John Garner

PLGA-PEG-COOH from PolySciTech used in development of nanoparticle therapy for breast cancer.

Blog Post created by John Garner on Jul 1, 2019

2019 breast cancer polyscitech PLGA-PEG-COOH

Targeting cancer at higher rates than normal tissue is the goal of drug delivery in the cancer sector so as to maximize efficacy with minimal side-effects. Recently, researchers from China Pharmaceutical University Used PLGA-PEG-COOH (AI034) from PolySciTech ( as part of development of aptamer-targeted nanoparticles for cancer delivery. This research holds promise for the development of advanced breast cancer treatment options. Read more: Duan, Tao, Zhuobin Xu, Fumou Sun, Yang Wang, Juan Zhang, Chen Luo, and Min Wang. "HPA aptamer functionalized paclitaxel-loaded PLGA nanoparticles for enhanced anticancer therapy through targeted effects and microenvironment modulation." Biomedicine & Pharmacotherapy 117 (2019): 109121.

“Highlights: Confirming HPA as recognized molecular targets for TNBC therapy. A HPA aptamer-guided anticancer drug delivery system was developed with MDA-MB-231 as a model in vitro and vivo. The system exhibited enhanced anti-invasive and anti-angiogenesis activity through HPA-related signaling pathways. Numerous cancers overexpress HPA and are sensitive to PTX, that make the system as a broad-spectrum anti-cancer agent. Abstract: Breast cancer is a fairly common cancer with high mortality in women worldwide. Targeted nano-drug delivery system for breast cancer treatment has achieved encouraging results, because of increased drug concentration at the tumor site, thereby improving biocompatibility and blood half-life while reducing chemoresistance. However, the absence of available target on cancer cells is one of the major obstacles for triple-negative breast cancer (TNBC). Increasing studies have shown that heparanase (HPA) is highly expressed in many cancers, including TNBC. Thus paclitaxel(PTX) -encapsulated PEGylated PLGA nanoparticles were developed and further surface-functionalized with the HPA aptamers (Apt(S1.5)-PTX-NP). Moreover, targeting and cytotoxicity of Apt(S1.5)-PTX-NP to TNBC cells were evaluated with MDA-MB-231 as a model. These nanoparticles bonded to the HPA overexpressed on the surface of TNBC cells and were taken up by these cells, resulting in remarkably enhanced cellular toxicity compared with non-targeted PTX-NP that lack the HPA aptamer (P < 0.01). Furthermore, Apt(S1.5)-PTX-NP significantly exhibited enhanced anti-invasive and superior anti-angiogenesis activity compared with those of other experiment groups at low administration dosage. The Apt(S1.5)-PTX-NP demonstrated the most dramatic efficacy with the final mean tumor sizes of 157.30 ± 41.09 mm3 (mean ± SD; n = 10) in vivo treatment. Thus, the present study indicated that HPA is a promising target for drug delivery to TNBC cells, and nanoparticle-HPA-aptamer bioconjugates can provide new insights for TNBC treatment.”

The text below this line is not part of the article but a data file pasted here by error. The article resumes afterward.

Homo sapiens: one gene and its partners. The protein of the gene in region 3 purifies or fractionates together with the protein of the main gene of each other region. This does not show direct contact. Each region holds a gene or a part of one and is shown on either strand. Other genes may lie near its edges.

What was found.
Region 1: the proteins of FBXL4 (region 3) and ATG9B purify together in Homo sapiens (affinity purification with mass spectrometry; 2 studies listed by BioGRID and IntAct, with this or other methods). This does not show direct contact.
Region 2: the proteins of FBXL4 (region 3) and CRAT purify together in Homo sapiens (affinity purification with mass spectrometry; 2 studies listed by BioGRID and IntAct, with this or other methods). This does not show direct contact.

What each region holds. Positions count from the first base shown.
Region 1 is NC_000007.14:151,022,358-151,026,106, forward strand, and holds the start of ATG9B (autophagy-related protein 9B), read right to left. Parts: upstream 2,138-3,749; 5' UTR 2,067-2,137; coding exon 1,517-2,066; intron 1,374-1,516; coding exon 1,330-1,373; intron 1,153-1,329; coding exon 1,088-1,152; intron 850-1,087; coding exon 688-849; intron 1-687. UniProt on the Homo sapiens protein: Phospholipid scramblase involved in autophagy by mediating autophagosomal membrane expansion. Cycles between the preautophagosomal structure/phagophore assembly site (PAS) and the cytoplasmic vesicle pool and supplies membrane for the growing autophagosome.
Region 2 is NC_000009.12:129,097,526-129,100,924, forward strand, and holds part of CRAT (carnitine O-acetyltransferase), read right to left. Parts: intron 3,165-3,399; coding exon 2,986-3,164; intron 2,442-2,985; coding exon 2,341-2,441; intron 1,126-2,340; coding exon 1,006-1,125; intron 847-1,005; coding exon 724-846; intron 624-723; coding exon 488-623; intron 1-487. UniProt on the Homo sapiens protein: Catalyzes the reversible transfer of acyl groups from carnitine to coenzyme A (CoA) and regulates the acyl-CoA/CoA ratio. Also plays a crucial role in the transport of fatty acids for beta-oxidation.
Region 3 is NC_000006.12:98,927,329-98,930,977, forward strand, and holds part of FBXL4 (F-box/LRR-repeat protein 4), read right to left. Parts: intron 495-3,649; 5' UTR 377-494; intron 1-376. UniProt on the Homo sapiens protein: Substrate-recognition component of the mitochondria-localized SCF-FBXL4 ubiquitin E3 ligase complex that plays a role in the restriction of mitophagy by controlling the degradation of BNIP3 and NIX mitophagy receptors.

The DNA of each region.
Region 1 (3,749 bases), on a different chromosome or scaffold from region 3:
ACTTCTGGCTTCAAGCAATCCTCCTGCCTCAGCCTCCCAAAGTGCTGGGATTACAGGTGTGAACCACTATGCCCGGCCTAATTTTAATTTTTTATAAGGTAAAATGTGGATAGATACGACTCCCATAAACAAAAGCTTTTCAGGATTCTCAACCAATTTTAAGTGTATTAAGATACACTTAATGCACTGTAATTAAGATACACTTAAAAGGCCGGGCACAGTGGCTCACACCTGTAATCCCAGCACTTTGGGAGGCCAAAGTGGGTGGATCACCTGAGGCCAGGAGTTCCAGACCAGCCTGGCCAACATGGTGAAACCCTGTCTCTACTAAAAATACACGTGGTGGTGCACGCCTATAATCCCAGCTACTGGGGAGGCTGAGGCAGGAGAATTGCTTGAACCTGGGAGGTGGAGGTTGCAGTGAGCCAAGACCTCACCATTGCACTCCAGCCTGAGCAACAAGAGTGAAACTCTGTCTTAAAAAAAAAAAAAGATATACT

Biotech, Pharma, Cancer, Research (BPCR) is a free, 1-day scientific networking conference hosted by Akina, Inc. on Aug 28, 2019. See more and register to attend at